a poet in the 7th century wrote: "I am happy to see
the mountain called Imose which was created by two holy gods
of Ohonamuchi and Sukuna". Ohonamuchi is another name
of Ohokuninushi-no-mikoto who settled down on Otokoyama,
and Sukuna is another name of Sukunahikona-no-mikoto who
arrived on Himeyama
where the Himeji Castle is now located. In the era of
the 7th Emperor Korei (371), Wakatatehiko-no-mikoto, son
of Emperor Korei, lived on Himeyama, and let his son, Nagahiko,
live on Otokoyama. Nagahiko married with Princess Kunikata,
a daughter of the 10th Emperor Sujin. After their death,
people worshiped Princess Kunikata at Shirakuni and worshiped
Nagahiko at Otokoyama. So it was once called Nagahikoyama,
mountain of Nagahiko.
is worshipped at this shrine, and he is the god of country
planning and development, new business, family safety and
medicine. The Great Iwa-myojin had been originally worshiped
here, but he was moved to Harimanokuni-Sosha later.
So this place is regarded as the original place for Harimanokuni-Sosha.
Ohonamuchi-no-mikoto was settled at this location in the
26th year of Emperor Kinnmei (526) and the shrine was built
in 1619 when Tadamasa Honda constructed the Himeji castle.
The Senhime-Tenmangu Shrine
is halfway up Otokoyama hill, and from there you have a full view
of Himeji Castle. Senhime, a granddaughter of Ieyasu
Tokugawa, built this shrine in order to pray for the prosperity
of the Honda family after she married Tadatoki Honda. Senhime
offered a racket-shaped
image to the shrine expressing her hopes and wishes,
and even now people
make similar offerings.
(Emperor Ohjin), Hime-ohkami, Okinagatarashihime-no-mikoto
(Empress Jingu) are worshiped here, and these gods were also
worshiped at branches of the Iwashimizu-Hashiman Shrine in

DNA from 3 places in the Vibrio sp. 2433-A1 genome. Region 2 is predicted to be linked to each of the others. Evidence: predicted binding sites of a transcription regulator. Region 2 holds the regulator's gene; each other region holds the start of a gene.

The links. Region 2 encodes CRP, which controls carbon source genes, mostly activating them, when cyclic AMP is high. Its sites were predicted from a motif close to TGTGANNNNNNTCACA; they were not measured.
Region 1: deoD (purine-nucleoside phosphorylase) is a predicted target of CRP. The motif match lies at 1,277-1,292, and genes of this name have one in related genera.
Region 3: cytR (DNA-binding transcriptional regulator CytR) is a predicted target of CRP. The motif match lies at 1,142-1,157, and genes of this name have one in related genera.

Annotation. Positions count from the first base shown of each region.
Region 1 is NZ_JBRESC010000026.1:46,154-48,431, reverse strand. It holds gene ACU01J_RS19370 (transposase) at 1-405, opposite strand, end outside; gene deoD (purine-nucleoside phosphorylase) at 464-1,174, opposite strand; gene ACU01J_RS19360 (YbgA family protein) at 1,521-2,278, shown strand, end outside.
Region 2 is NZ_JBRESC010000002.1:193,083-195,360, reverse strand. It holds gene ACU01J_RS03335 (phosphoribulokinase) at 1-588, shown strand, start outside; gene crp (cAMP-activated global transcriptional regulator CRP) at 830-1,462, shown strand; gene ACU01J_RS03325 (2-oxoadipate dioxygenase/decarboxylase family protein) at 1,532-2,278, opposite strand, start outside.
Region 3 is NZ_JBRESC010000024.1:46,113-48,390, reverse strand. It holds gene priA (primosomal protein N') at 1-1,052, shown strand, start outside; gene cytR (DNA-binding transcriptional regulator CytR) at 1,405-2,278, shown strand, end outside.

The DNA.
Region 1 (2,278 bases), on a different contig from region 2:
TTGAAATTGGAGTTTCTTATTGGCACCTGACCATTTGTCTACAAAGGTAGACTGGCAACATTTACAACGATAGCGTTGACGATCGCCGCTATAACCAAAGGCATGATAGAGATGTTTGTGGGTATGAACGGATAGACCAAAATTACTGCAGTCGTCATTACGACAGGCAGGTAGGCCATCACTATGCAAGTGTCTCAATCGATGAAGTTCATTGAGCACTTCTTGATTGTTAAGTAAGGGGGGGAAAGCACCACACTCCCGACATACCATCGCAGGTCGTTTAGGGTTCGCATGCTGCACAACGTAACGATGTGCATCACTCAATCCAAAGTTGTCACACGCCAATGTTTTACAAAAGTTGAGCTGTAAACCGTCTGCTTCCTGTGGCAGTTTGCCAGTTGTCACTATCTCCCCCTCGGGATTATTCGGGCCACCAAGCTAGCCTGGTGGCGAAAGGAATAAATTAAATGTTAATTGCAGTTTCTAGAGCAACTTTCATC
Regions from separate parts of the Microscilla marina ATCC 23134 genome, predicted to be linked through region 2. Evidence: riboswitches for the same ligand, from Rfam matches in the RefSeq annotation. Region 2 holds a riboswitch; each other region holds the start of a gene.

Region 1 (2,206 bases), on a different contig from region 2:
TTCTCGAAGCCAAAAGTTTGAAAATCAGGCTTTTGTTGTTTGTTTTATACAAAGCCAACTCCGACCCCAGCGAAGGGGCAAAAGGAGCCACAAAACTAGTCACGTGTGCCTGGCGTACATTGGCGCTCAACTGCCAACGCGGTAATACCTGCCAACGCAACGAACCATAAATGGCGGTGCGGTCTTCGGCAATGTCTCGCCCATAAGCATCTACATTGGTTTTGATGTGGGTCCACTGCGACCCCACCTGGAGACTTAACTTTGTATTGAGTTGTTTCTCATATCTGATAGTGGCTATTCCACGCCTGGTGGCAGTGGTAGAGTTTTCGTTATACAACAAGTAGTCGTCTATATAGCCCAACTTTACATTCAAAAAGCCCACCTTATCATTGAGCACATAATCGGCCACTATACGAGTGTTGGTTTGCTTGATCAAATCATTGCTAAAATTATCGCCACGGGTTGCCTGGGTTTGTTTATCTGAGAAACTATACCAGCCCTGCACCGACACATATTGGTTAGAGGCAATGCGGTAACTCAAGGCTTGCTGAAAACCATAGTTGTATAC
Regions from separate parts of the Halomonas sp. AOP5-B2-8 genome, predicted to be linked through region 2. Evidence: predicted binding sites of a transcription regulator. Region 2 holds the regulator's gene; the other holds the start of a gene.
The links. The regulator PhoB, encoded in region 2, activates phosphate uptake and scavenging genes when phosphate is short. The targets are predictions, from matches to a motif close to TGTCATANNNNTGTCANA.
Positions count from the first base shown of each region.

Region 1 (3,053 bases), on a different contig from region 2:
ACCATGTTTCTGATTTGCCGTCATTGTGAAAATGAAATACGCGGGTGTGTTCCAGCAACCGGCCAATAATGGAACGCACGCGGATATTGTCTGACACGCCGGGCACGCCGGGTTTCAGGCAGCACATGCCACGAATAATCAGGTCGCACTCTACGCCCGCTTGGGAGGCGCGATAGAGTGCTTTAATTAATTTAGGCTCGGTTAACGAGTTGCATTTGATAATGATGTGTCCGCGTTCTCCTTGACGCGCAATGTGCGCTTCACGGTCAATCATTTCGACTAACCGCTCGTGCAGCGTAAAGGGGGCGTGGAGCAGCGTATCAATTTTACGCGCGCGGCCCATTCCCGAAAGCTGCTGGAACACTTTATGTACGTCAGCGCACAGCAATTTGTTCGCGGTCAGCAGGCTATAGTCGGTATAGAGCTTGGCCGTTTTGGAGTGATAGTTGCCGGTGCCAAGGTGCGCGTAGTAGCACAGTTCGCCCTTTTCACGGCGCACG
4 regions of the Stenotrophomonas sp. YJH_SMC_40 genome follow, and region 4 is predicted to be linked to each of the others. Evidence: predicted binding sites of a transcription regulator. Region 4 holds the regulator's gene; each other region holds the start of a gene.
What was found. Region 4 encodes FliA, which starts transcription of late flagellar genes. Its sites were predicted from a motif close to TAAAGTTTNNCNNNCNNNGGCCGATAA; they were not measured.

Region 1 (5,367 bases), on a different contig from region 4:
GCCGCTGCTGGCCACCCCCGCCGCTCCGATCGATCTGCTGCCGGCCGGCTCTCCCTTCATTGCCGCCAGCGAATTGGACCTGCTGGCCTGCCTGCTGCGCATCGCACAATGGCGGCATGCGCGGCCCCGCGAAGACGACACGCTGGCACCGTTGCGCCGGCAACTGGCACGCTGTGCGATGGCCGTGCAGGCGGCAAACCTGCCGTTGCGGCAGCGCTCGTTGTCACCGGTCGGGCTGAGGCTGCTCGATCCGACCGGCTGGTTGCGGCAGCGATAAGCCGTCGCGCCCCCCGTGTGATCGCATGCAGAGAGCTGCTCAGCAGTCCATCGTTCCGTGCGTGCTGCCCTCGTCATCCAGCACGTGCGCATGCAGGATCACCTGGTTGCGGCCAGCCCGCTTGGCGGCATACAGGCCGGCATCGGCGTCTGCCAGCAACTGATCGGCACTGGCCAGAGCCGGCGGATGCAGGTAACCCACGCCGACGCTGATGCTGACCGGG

Kyoto. Historical record show that the Otokoyama-Hachiman
Shrine had a major reconstruction in 1469. Masakuni
Sakakibara, a lord of the Hiemji Castle, reconstructed
a new shrine building in 1711 enshrining a guardian god of
Himeji Castle. Throughout two days, February 18 and 19, many
people visit this shrine for the Yakujin
Ceremony (purifying against evil spirits).
was originally founded on Himeyama (currently castle location)
and called Hase Temple, modeled after Hase Temple in Nara.
It was moved to the west of Harimanokuni-Sosha Shrine in
1572 and was called Fudouin. According to a map made in the
middle of the 17th century, Fudouin was once located where
the present parking lot of Himeji Post Office is now. It
was relocated again to the present site in 1870. There was
the Tozan Kiln run by the lord of the castle during the Edo
period in the same area. Various stone works such as a lantern
and monuments of 18th and 19th century can be found within
lord of the Himeji castle started producing ceramic ware
at the foot of Mt. Higashiyama in 1822 and called the kiln
Tozan. In 1831 the kiln was moved to the foot
of Mt. Otokoyama, behind Fudouin, and produced high quality
china. This kiln became very famous when many furnishings
and gifts were given to other lords in Japan when they
were attending the wedding of Tadanoki Sakai, a lord of the
Himeji castle and Princess Kiyoyo, daughter of Shogun Ienari.
In the middle of the 19th century the kiln was privatized
and production of ceramics continued until around 1883. Yahichi
Ikeda, potter at the kiln, became independent after the
kiln was privatized. He invented portable heaters (small
hibachis) called Yahichi
Konro, and sold them well in Western Japan.